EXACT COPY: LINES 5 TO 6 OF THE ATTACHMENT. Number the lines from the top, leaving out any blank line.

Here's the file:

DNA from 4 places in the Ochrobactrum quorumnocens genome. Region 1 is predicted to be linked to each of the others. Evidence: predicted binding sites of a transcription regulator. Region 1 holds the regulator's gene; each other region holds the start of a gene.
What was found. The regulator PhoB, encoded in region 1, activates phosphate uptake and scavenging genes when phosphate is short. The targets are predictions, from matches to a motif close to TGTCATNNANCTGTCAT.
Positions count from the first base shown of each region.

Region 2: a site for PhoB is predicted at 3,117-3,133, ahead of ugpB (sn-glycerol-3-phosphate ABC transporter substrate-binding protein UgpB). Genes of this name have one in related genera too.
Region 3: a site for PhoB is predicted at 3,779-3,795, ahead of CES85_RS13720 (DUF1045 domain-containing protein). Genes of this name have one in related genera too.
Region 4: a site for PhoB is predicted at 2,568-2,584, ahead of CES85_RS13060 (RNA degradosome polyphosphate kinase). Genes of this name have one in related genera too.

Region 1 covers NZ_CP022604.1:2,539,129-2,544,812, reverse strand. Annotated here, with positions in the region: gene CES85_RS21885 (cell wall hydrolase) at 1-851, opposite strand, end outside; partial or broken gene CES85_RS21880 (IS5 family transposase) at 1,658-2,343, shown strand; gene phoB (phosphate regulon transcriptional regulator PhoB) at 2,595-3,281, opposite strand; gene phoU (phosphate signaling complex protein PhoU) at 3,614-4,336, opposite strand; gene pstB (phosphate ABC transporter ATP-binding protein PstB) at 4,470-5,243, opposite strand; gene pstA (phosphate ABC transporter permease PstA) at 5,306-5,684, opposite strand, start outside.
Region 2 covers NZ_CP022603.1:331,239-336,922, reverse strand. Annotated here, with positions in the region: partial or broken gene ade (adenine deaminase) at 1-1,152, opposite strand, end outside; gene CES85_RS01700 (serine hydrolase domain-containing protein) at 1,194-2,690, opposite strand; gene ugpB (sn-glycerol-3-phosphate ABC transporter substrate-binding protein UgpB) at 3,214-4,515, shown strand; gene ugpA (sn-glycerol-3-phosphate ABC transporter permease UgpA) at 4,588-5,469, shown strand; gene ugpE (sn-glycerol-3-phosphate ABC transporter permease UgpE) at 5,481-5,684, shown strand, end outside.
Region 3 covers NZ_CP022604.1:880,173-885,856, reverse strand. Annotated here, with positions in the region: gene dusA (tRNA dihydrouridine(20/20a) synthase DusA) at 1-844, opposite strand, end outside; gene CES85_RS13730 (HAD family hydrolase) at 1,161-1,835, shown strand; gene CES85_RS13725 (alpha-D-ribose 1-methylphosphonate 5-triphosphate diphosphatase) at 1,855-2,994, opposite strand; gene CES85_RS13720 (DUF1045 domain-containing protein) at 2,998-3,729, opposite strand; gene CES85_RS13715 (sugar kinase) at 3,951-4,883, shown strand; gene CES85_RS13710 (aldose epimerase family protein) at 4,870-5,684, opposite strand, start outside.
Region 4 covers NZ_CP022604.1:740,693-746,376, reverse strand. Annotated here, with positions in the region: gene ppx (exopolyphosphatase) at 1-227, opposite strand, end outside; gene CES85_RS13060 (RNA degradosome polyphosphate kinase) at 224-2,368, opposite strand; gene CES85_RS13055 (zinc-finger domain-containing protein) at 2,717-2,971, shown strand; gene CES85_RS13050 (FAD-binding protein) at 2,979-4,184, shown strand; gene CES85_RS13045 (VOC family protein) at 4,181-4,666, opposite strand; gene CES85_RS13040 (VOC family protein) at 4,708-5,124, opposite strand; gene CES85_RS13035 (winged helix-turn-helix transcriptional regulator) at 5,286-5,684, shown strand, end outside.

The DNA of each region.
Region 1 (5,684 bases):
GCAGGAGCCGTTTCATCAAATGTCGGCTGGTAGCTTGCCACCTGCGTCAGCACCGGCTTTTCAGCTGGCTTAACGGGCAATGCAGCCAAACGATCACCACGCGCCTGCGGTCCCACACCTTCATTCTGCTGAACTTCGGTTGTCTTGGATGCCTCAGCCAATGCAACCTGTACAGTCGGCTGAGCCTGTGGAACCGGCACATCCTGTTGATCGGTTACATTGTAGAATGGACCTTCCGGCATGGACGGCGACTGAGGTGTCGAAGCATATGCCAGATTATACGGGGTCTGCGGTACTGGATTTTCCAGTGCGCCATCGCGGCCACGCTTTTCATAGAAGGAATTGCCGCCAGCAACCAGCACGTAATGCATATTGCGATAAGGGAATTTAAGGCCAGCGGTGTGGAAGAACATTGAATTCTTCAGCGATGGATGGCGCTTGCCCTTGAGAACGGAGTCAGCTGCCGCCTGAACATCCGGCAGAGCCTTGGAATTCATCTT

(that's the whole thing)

Region 3: a site for PhoB is predicted at 3,779-3,795, ahead of CES85_RS13720 (DUF1045 domain-containing protein). Genes of this name have one in related genera too.
Region 4: a site for PhoB is predicted at 2,568-2,584, ahead of CES85_RS13060 (RNA degradosome polyphosphate kinase). Genes of this name have one in related genera too.